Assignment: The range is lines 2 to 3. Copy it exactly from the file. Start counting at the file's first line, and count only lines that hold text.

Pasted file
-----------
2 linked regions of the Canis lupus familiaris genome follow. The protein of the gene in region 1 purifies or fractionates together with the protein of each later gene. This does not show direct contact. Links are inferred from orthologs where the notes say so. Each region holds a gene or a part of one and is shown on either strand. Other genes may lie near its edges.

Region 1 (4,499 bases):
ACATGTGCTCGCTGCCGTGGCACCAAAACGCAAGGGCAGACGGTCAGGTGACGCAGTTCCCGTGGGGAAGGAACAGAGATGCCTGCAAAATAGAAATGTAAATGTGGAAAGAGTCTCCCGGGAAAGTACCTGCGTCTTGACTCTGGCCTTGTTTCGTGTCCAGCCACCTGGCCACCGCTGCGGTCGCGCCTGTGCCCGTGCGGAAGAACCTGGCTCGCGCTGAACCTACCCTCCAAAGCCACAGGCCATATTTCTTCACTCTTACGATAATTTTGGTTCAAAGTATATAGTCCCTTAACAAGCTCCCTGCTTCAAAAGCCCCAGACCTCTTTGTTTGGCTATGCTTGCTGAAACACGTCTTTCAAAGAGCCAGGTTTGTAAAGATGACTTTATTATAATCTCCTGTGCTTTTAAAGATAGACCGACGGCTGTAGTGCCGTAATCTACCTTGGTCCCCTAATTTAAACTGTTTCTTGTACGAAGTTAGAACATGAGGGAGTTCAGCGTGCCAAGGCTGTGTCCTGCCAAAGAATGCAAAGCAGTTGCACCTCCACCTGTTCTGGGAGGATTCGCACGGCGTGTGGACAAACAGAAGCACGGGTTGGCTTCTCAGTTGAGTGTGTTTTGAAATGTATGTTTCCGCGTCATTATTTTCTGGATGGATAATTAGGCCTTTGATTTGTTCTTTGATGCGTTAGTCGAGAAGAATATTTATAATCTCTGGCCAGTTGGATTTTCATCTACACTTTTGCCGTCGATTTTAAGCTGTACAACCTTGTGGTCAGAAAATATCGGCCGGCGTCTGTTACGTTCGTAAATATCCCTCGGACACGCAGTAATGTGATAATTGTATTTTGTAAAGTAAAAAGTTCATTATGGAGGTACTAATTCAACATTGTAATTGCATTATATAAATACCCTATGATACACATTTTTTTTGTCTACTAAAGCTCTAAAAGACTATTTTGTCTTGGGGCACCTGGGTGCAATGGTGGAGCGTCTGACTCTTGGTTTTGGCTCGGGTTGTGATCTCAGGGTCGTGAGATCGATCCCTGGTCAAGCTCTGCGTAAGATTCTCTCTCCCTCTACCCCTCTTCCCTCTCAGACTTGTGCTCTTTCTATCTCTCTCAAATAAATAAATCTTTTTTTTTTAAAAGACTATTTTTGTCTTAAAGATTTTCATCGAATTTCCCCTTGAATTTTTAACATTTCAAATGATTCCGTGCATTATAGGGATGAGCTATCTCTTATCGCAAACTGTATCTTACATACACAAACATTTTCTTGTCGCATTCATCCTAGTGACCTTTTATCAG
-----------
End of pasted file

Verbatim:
Region 1 (4,499 bases):
ACATGTGCTCGCTGCCGTGGCACCAAAACGCAAGGGCAGACGGTCAGGTGACGCAGTTCCCGTGGGGAAGGAACAGAGATGCCTGCAAAATAGAAATGTAAATGTGGAAAGAGTCTCCCGGGAAAGTACCTGCGTCTTGACTCTGGCCTTGTTTCGTGTCCAGCCACCTGGCCACCGCTGCGGTCGCGCCTGTGCCCGTGCGGAAGAACCTGGCTCGCGCTGAACCTACCCTCCAAAGCCACAGGCCATATTTCTTCACTCTTACGATAATTTTGGTTCAAAGTATATAGTCCCTTAACAAGCTCCCTGCTTCAAAAGCCCCAGACCTCTTTGTTTGGCTATGCTTGCTGAAACACGTCTTTCAAAGAGCCAGGTTTGTAAAGATGACTTTATTATAATCTCCTGTGCTTTTAAAGATAGACCGACGGCTGTAGTGCCGTAATCTACCTTGGTCCCCTAATTTAAACTGTTTCTTGTACGAAGTTAGAACATGAGGGAGTTCAGCGTGCCAAGGCTGTGTCCTGCCAAAGAATGCAAAGCAGTTGCACCTCCACCTGTTCTGGGAGGATTCGCACGGCGTGTGGACAAACAGAAGCACGGGTTGGCTTCTCAGTTGAGTGTGTTTTGAAATGTATGTTTCCGCGTCATTATTTTCTGGATGGATAATTAGGCCTTTGATTTGTTCTTTGATGCGTTAGTCGAGAAGAATATTTATAATCTCTGGCCAGTTGGATTTTCATCTACACTTTTGCCGTCGATTTTAAGCTGTACAACCTTGTGGTCAGAAAATATCGGCCGGCGTCTGTTACGTTCGTAAATATCCCTCGGACACGCAGTAATGTGATAATTGTATTTTGTAAAGTAAAAAGTTCATTATGGAGGTACTAATTCAACATTGTAATTGCATTATATAAATACCCTATGATACACATTTTTTTTGTCTACTAAAGCTCTAAAAGACTATTTTGTCTTGGGGCACCTGGGTGCAATGGTGGAGCGTCTGACTCTTGGTTTTGGCTCGGGTTGTGATCTCAGGGTCGTGAGATCGATCCCTGGTCAAGCTCTGCGTAAGATTCTCTCTCCCTCTACCCCTCTTCCCTCTCAGACTTGTGCTCTTTCTATCTCTCTCAAATAAATAAATCTTTTTTTTTTAAAAGACTATTTTTGTCTTAAAGATTTTCATCGAATTTCCCCTTGAATTTTTAACATTTCAAATGATTCCGTGCATTATAGGGATGAGCTATCTCTTATCGCAAACTGTATCTTACATACACAAACATTTTCTTGTCGCATTCATCCTAGTGACCTTTTATCAG